When facilitators Catherine Miller (right) and Jade Coales set up for their Babies and Beyond session at Massey Playcentre it seemed like a typical day. It turned out anything but.
It wouldn’t be until more than six hours later they were able to leave the Centre after a lockdown with 15 babies and toddlers, aged from three weeks to two years old, 17 parents, including two pregnant mothers, all in the knowledge a gunman was on the loose.
Last week’s tragic shooting of a young police officer in West Auckland is still weighing on the minds of Jade and Catherine, who met through Playcentre almost 18 years ago and who have worked together for the past three years.
Jade says she was outside with some of the children when she heard what sounded like fireworks or a car backfiring. At the same time others were saying it sounded like gun shots, she noticed what turned out to be the gunman jumping a fence and running down a bank further along the street.
Catherine had also come outside by then and they started gathering up the children and headed indoors, with Jade going on to call the police and Catherine making the call to go into lockdown.
Jade says she was told by police that everyone needed to stay there until police told them they could leave.
“It was so unreal. I just thought, ‘Holy crap’. It was like being in a movie scene.”
“I’m quite tall,” she says, so pulling herself up to her full 5’10”, she stationed herself by the door to ensure no one was leaving. No one did. Catherine says the next few hours were spent trying to keep everyone calm. “Luckily we had a great group of parents. There were no ‘Hollywooders’! They were nervous and some were a bit upset but I think they trusted us. I think Jade and I made a good team.“
As the day wore on, they could follow the progress of the hunt for the gunman. As well as the physical presence of police swarming over the park where the Centre is located, they could see what was happening via the media on their phones. Jade says it was just awful hearing that the young policeman had been killed. Catherine felt the same. “It was a sickening feeling knowing that a young guy had died.”
With armed police coming very close to the Centre in the afternoon, Catherine and Jade moved everyone to safer parts of the building.
They were also thinking about what they would need to do if the lockdown continued into the evening and the night – even planning chilli beans on toast for a meal, after checking out what they had in the cupboards.
“We were wondering why Massey Playcentre had so many beans!” says Catherine. A lot of time was spent trying to keep people’s minds off the situation. “I sang a lot of songs and read a lot of books!” says Catherine. “By about 1.30 pm everyone had eaten everything in their lunchboxes and some were getting a bit grumpy. So I made a big platter of toast and served up cups of tea, which kept everyone going for a while.”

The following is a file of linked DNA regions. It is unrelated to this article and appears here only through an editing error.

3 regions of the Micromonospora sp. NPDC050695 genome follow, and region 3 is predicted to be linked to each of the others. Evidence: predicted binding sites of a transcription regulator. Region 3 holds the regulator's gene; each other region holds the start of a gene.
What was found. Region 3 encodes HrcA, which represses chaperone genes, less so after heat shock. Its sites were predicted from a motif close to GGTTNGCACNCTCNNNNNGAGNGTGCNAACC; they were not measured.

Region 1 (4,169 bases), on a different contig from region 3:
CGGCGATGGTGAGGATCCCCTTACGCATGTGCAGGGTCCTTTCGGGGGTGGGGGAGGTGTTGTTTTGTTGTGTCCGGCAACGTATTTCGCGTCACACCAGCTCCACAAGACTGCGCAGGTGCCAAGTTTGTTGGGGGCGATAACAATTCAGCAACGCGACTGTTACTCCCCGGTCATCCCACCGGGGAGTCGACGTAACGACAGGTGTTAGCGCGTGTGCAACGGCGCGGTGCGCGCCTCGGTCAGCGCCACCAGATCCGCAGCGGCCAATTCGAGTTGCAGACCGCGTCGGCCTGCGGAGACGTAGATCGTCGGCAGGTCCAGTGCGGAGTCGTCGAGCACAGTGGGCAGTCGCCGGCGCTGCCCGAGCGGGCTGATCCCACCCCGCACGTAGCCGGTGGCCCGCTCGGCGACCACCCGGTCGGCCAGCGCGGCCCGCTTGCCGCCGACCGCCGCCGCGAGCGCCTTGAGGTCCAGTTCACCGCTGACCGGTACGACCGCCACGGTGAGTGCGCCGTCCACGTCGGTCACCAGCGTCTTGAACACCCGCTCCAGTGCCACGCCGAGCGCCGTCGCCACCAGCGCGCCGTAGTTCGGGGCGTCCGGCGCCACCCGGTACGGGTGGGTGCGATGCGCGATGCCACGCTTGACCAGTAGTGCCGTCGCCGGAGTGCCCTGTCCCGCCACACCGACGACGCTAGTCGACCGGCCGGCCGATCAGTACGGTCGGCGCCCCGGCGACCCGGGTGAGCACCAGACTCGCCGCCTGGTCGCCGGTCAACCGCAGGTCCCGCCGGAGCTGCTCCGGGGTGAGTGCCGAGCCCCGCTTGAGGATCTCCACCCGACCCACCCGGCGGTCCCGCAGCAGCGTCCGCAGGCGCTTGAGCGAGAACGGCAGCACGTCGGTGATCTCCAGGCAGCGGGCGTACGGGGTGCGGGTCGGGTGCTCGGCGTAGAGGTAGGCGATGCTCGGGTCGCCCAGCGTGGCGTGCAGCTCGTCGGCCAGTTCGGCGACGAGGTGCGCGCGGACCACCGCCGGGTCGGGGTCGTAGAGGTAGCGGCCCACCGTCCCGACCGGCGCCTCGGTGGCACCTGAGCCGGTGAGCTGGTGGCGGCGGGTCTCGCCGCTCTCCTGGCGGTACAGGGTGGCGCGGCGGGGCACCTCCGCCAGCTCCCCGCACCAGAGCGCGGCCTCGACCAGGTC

Jade says at one stage one of their mothers, in her 37th week of pregnancy and whose first baby had been born early, was concerned she might go into labour. “I reassured her that if that did happen she could just have the baby here. We’d know what to do.”
“Yes, we had a Zip, so there was plenty of hot water!” Catherine adds.
Looking back, they say what proved useful was a well-stocked Centre and an up-to-date Civil Defence kit.
At 3pm, the Ministry of Education called to say they could leave the building.
Catherine says she and Jade stayed on to clean up. When we were leaving, I said to Jade we’d made a lovely team. “I just said – we did what we needed to do. We did good.”
Jade says Catherine also gave her a big hug. “I think it really hit me then and I was just crying all the way home. My son, Cassidy, who’s 18, was waiting for me and he just put his arms around me and said, ‘you’re safe now Mum. I love you’. It was so good to be home.”
“It’s amazing what you can do. I’m quite a calm person, but when you’re in a situation with a police helicopter hovering really low and armed police everywhere, it’s frightening. I talked to some police at about 2.30 in the afternoon and I noticed my hands were shaking and my heart was beating really hard. ‘Looking back it’s good to know that we could do our jobs. I’m thankful I was with Catherine. Since then we’ve had a lot of messages from the Mums who were there thanking us for remaining so calm.”
Northern North Island Regional Manager, Nancy Green, has also commended Catherine and Jade for their exemplary performance under pressure.
“They made a very effective team and managed to stay calm and keep everyone else calm. We thank them for their peace of mind and leadership in keeping our Playcentre whānau safe. Well done!”
Playcentre General Manager Sean McKinley also expressed admiration and praise for Catherine and Jade. “It was a scary day – they did a great job and I can’t thank them enough for the way they kept it all together and ensured everyone was safe.”
Catherine says after a day of such high drama, she just felt grateful she was able to come home. “And I was grateful that we had been able to keep everyone safe. We got it right.”